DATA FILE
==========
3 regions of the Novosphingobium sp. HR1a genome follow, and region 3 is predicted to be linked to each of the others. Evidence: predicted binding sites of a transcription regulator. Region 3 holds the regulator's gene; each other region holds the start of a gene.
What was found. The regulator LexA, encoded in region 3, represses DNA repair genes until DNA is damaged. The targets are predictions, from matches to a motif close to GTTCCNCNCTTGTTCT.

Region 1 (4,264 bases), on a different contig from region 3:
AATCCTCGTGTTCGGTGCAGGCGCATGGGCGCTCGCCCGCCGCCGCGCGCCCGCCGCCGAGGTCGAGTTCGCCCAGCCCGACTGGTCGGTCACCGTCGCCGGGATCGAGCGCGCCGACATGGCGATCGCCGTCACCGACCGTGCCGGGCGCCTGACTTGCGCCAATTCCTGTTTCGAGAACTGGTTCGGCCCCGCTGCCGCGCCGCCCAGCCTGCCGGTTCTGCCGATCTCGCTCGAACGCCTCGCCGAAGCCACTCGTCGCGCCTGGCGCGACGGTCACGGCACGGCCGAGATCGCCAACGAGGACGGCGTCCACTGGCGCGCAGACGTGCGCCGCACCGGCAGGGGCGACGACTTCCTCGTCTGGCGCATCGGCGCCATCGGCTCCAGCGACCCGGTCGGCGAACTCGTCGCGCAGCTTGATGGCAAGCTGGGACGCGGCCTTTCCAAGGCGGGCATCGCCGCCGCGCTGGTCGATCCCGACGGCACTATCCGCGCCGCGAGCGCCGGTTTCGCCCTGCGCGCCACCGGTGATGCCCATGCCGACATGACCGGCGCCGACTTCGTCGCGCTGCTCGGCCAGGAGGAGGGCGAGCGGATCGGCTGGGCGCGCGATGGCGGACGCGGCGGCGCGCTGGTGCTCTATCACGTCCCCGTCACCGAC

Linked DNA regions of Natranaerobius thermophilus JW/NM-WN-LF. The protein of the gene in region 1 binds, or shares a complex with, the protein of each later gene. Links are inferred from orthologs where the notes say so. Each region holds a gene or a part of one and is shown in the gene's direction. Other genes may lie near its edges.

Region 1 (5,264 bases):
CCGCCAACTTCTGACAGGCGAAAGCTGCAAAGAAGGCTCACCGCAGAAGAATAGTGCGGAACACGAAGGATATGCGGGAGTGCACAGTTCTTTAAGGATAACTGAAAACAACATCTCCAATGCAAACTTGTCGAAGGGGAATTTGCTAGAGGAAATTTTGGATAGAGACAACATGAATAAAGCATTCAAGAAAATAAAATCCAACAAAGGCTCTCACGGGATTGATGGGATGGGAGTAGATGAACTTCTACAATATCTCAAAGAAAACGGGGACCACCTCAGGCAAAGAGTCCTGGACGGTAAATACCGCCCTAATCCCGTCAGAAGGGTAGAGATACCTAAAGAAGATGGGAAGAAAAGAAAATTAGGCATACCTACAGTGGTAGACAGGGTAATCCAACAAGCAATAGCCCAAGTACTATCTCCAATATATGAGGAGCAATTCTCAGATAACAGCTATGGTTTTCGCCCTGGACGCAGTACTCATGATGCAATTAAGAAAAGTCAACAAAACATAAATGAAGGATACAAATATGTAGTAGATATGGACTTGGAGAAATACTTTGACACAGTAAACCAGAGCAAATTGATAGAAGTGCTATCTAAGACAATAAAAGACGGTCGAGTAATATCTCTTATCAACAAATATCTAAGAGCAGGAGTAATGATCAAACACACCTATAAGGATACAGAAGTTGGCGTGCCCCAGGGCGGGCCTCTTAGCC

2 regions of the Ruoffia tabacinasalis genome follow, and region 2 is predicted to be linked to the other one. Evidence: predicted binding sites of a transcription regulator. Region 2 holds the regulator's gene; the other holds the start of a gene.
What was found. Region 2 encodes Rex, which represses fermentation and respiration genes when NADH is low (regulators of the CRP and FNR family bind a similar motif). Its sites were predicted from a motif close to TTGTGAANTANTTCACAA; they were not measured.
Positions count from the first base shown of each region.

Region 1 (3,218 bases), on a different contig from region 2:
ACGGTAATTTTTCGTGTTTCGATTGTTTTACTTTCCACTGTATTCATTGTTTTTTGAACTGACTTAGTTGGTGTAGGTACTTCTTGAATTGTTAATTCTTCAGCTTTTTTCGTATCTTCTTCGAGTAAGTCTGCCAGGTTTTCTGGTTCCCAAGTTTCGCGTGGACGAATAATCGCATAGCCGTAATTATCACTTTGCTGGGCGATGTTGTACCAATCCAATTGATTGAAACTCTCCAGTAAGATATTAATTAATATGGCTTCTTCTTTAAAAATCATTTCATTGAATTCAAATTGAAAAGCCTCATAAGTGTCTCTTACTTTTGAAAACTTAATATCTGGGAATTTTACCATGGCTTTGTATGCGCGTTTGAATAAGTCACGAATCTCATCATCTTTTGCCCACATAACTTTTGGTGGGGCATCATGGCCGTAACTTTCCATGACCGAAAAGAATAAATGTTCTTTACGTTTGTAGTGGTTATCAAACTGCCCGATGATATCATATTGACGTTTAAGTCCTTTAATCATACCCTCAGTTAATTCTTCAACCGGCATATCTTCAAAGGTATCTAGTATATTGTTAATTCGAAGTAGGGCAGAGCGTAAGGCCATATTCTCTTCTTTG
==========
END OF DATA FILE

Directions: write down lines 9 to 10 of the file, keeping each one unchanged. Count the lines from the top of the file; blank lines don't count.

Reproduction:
What was found. Region 2 encodes Rex, which represses fermentation and respiration genes when NADH is low (regulators of the CRP and FNR family bind a similar motif). Its sites were predicted from a motif close to TTGTGAANTANTTCACAA; they were not measured.
Positions count from the first base shown of each region.